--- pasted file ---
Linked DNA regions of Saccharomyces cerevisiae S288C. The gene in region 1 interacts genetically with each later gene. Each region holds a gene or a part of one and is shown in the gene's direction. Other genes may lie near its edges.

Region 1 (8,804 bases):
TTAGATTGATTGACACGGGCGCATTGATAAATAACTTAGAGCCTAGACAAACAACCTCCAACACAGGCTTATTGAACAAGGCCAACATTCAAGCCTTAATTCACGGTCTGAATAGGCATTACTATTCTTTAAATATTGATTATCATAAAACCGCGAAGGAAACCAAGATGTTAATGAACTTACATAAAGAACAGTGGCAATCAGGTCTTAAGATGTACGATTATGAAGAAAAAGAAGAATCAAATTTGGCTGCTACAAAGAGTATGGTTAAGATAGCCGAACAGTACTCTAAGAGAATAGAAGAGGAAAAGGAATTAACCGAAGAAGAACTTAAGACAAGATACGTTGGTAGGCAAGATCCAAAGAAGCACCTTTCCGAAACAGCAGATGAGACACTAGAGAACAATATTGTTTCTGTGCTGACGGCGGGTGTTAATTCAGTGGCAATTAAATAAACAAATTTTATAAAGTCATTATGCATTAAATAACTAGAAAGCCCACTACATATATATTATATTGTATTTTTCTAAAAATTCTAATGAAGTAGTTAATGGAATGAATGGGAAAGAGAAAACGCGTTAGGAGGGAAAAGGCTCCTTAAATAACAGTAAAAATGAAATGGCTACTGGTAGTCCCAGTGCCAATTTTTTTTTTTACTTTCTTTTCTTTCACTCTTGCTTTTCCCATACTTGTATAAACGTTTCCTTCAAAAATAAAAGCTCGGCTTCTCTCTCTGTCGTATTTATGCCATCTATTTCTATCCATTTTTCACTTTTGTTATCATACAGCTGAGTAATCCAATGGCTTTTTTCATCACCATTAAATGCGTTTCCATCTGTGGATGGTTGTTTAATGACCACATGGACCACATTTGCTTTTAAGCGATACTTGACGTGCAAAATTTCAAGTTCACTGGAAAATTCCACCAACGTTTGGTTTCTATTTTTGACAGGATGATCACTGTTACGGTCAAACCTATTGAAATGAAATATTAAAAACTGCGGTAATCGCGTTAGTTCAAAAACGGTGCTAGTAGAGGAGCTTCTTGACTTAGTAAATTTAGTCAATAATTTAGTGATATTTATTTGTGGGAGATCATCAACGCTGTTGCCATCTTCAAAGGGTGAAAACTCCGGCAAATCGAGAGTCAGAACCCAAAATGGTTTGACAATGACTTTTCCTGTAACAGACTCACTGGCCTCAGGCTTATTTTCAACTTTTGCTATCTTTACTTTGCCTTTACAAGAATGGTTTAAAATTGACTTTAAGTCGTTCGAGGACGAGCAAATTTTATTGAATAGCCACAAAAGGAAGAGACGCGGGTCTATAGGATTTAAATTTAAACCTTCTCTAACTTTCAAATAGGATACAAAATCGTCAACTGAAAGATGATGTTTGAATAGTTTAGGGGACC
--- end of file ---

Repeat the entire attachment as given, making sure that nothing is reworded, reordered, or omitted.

Linked DNA regions of Saccharomyces cerevisiae S288C. The gene in region 1 interacts genetically with each later gene. Each region holds a gene or a part of one and is shown in the gene's direction. Other genes may lie near its edges.

Region 1 (8,804 bases):
TTAGATTGATTGACACGGGCGCATTGATAAATAACTTAGAGCCTAGACAAACAACCTCCAACACAGGCTTATTGAACAAGGCCAACATTCAAGCCTTAATTCACGGTCTGAATAGGCATTACTATTCTTTAAATATTGATTATCATAAAACCGCGAAGGAAACCAAGATGTTAATGAACTTACATAAAGAACAGTGGCAATCAGGTCTTAAGATGTACGATTATGAAGAAAAAGAAGAATCAAATTTGGCTGCTACAAAGAGTATGGTTAAGATAGCCGAACAGTACTCTAAGAGAATAGAAGAGGAAAAGGAATTAACCGAAGAAGAACTTAAGACAAGATACGTTGGTAGGCAAGATCCAAAGAAGCACCTTTCCGAAACAGCAGATGAGACACTAGAGAACAATATTGTTTCTGTGCTGACGGCGGGTGTTAATTCAGTGGCAATTAAATAAACAAATTTTATAAAGTCATTATGCATTAAATAACTAGAAAGCCCACTACATATATATTATATTGTATTTTTCTAAAAATTCTAATGAAGTAGTTAATGGAATGAATGGGAAAGAGAAAACGCGTTAGGAGGGAAAAGGCTCCTTAAATAACAGTAAAAATGAAATGGCTACTGGTAGTCCCAGTGCCAATTTTTTTTTTTACTTTCTTTTCTTTCACTCTTGCTTTTCCCATACTTGTATAAACGTTTCCTTCAAAAATAAAAGCTCGGCTTCTCTCTCTGTCGTATTTATGCCATCTATTTCTATCCATTTTTCACTTTTGTTATCATACAGCTGAGTAATCCAATGGCTTTTTTCATCACCATTAAATGCGTTTCCATCTGTGGATGGTTGTTTAATGACCACATGGACCACATTTGCTTTTAAGCGATACTTGACGTGCAAAATTTCAAGTTCACTGGAAAATTCCACCAACGTTTGGTTTCTATTTTTGACAGGATGATCACTGTTACGGTCAAACCTATTGAAATGAAATATTAAAAACTGCGGTAATCGCGTTAGTTCAAAAACGGTGCTAGTAGAGGAGCTTCTTGACTTAGTAAATTTAGTCAATAATTTAGTGATATTTATTTGTGGGAGATCATCAACGCTGTTGCCATCTTCAAAGGGTGAAAACTCCGGCAAATCGAGAGTCAGAACCCAAAATGGTTTGACAATGACTTTTCCTGTAACAGACTCACTGGCCTCAGGCTTATTTTCAACTTTTGCTATCTTTACTTTGCCTTTACAAGAATGGTTTAAAATTGACTTTAAGTCGTTCGAGGACGAGCAAATTTTATTGAATAGCCACAAAAGGAAGAGACGCGGGTCTATAGGATTTAAATTTAAACCTTCTCTAACTTTCAAATAGGATACAAAATCGTCAACTGAAAGATGATGTTTGAATAGTTTAGGGGACC